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By Nicholas Sheble
“The technologies of Wi-Fi, Bluetooth, and WirelessHART/ISA100.11a are well known and thus, security is an absolute must,” Ira Sharp warned a group of wireless forum attendees late last week.
Sharp, lead product specialist — industrial wireless products at Phoenix Contact, and other presenters at the company’s Industrial Wireless Forum 2010 in Houston late last week, are confident wireless technologies that monitor and control industrial process applications are safe, reliable, and secure.
Sharp will present a webinar entitled “Network Security in a Wireless World” Nov. 18. Click here to register for the event.
Wi-Fi technology has spread widely within business and industrial sites. In these environments, increasing the number of Wi-Fi access points provides network redundancy, support for fast roaming and increased overall network-capacity by using more channels or by defining smaller cells.
Many see IEEE 802.11 as interchangeable with Wi-Fi. It allows the deployment of local area networks (LANs) without wires reducing the costs of network deployment and expansion.
Manufacturers are now building wireless network adapters into the ubiquitous laptop. The price of chipsets for Wi-Fi continues to drop, making it an economical networking option and widespread in corporate infrastructures.
Bluetooth is an Ericsson-created, open wireless technology standard for exchanging data over short distances using short wavelength radio transmissions. We can use it with fixed and mobile devices and create secure personal area networks. It was originally a wireless alternative to RS-232 data cables. It can connect several devices while avoiding problems of synchronization.
WirelessHART is a wireless networking technology developed by HART Communication Foundation. The protocol utilizes a time synchronized, self-organizing, and self-healing mesh architecture. The protocol currently supports operation in the 2.4 GHz ISM band. It is a wireless standard and is specifically for the requirements of process field-device networks.
“External attacks on a network system include eavesdropping, active eavesdropping like “man-in-the-middle,” brute force attacks like denial-of-service, and spoofing are some of the dangers,” Sharp said.
A man-in-the-middle attack is active eavesdropping in which the attacker makes independent connections with the victims and relays messages between them, making them believe they are talking directly to each other over a private connection, when in fact the attacker controls the entire conversation.
Internal problems exist in the form of worms, viruses, and like malware that thumb drives sometimes spread when connecting to the company network whether inadvertently or intentionally.
As well, unauthorized access or even accidental access to the system such as when an engineer connects to the wrong PLC can cause distress to the operation.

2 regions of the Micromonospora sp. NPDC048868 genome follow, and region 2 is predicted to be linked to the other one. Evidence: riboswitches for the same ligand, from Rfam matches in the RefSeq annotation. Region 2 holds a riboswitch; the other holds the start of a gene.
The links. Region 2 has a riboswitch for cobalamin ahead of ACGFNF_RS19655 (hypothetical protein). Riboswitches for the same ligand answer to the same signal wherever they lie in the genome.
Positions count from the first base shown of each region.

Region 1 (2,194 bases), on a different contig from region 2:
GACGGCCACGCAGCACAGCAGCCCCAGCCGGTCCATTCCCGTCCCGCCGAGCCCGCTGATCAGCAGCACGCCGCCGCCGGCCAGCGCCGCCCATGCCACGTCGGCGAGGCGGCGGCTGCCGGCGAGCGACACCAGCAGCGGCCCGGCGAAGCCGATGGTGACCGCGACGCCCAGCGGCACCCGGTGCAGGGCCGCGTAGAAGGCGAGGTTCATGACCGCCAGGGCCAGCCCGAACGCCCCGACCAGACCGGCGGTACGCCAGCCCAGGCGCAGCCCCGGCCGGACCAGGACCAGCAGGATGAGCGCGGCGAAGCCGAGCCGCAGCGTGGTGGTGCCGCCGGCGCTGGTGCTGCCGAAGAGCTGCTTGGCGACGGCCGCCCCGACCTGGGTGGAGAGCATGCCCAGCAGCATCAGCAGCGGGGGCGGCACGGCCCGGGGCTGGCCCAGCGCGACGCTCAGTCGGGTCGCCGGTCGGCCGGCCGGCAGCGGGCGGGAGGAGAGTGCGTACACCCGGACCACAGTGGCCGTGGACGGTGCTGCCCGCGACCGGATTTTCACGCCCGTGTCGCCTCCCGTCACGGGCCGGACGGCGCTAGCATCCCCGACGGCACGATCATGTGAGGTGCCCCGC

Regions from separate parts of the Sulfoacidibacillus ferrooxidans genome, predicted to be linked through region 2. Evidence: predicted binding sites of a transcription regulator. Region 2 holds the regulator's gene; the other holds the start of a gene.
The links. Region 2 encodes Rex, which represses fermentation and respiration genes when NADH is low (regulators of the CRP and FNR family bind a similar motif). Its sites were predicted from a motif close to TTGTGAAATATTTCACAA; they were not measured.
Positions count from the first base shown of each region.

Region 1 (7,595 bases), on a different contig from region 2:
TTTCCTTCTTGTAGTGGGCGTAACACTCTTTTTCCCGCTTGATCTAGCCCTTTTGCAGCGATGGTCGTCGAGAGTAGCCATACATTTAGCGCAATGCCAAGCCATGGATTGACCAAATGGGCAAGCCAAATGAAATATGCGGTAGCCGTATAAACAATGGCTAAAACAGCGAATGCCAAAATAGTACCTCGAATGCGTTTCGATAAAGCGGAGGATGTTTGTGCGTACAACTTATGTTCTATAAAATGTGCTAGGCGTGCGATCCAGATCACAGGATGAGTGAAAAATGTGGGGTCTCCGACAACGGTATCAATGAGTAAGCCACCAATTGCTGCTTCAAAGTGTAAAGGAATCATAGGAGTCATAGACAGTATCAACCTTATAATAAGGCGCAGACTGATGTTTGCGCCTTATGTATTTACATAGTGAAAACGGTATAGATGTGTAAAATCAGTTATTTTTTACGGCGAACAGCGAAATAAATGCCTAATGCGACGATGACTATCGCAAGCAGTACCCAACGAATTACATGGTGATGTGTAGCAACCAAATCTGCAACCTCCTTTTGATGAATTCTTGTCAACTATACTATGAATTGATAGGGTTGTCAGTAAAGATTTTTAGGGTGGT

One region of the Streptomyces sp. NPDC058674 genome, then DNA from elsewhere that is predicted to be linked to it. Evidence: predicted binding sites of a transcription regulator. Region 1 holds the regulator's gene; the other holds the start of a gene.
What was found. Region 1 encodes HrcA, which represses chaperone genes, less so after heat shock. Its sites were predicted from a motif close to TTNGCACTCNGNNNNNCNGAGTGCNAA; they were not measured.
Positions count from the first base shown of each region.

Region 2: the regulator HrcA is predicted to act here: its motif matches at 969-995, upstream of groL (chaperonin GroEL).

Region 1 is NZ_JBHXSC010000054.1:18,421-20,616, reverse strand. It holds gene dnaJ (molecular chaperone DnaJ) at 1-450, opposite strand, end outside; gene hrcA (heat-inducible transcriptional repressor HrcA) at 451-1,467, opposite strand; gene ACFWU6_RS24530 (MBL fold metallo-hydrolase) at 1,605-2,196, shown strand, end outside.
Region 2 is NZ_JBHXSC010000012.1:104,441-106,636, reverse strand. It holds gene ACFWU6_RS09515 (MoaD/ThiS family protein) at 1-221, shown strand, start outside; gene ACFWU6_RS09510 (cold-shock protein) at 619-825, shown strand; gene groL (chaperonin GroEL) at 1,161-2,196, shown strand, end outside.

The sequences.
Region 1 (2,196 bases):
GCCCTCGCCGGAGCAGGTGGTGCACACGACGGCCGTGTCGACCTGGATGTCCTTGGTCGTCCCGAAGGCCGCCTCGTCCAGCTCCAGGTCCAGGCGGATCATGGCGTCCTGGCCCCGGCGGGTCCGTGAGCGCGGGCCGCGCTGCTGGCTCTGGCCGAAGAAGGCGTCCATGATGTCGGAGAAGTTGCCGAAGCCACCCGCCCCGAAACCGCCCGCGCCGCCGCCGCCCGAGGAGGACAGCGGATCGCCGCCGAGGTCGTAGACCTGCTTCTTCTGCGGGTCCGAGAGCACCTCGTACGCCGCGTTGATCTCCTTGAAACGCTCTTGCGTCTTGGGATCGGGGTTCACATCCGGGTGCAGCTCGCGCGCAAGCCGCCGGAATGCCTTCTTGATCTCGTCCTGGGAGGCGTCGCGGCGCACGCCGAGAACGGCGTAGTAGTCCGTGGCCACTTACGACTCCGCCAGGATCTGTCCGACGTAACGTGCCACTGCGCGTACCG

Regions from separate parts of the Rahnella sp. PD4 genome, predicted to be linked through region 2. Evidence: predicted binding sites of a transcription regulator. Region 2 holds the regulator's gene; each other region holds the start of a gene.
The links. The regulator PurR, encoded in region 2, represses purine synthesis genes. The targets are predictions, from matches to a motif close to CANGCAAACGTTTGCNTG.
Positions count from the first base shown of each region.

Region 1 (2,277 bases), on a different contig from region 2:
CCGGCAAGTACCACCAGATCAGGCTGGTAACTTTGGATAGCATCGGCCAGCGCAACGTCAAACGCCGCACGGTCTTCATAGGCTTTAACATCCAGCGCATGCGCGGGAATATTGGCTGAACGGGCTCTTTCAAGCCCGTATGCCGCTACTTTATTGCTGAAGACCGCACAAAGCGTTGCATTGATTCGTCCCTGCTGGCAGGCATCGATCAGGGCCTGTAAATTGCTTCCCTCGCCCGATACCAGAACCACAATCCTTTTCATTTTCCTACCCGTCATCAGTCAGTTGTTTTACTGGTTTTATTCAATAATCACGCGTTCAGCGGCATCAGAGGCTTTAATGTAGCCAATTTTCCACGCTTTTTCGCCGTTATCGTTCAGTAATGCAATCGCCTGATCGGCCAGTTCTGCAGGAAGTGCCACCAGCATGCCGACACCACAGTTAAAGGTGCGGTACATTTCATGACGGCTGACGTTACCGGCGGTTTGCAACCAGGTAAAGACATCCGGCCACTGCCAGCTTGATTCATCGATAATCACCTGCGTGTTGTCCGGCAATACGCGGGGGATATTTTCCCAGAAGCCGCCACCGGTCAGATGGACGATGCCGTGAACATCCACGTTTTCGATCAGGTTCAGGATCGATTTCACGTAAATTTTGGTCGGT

“Network risks mean loss of time, lost production, lost money,” Sharp said. “There may be environmental damage and loss of compliance with governmental constructs like those from the EPA, OSHA, or the FDA.”
“Damage to the corporate image is also possible,” Sharp said.
Part of the answer and security for the system is different layers of protection and security. This includes encryption and authentication.
Encryption is the process of transforming information using an algorithm to make it unreadable to anyone except those possessing “the key.” Encryption, by itself, can protect the confidentiality of messages and data transmission, but other techniques are necessary to protect the integrity and authenticity of a message.
Verification of a message authentication code or a digital signature is a good idea, too. Standards and cryptographic software and hardware to perform encryption are widely available.
WPA2 (IEEE 802.11i) is the industry standard now.
IEEE 802.11i supersedes the previous security specification, Wired Equivalent Privacy (WEP), which had security weaknesses. The Wi-Fi Alliance then introduced Wi-Fi Protected Access (WPA) as an intermediate solution. Now the Wi-Fi Alliance refers to their approved, interoperable implementation of the full 802.11i as WPA2, or RSN (Robust Security Network). It uses the Advanced Encryption Standard (AES) block cipher, whereas WEP and WPA did not.
“But security is only half the battle,” Sharp said. He further recommends:
• Firewalls, one big firewall isn’t enough
• Segment your control network from other information networks
• Ask questions about incoming and outgoing data
• Control who has access to what and what levels of access are necessary for folks to do their jobs
• Employees who leave the company, remove their access
• Practice defense-in-depth, the information assurance strategy in which multiple layers of defense are throughout an information technology system
The defense-in-depth strategy, originally coming out of the National Security Agency, is critical.
Using more than one of the following layers constitutes defense-in-depth:
• Physical security (e.g. deadbolt locks)
• Authentication and password security
• Hashing passwords
• Anti virus software
• Firewalls (hardware or software)
• DMZ (demilitarized zones)
• IDS (intrusion detection systems)
• Packet filters
• VPN (virtual private networks)
• Logging and auditing
• Biometrics
• Timed access control
• Software and or hardware not available to the public, aka security through obscurity
You can contact Nicholas Sheble at

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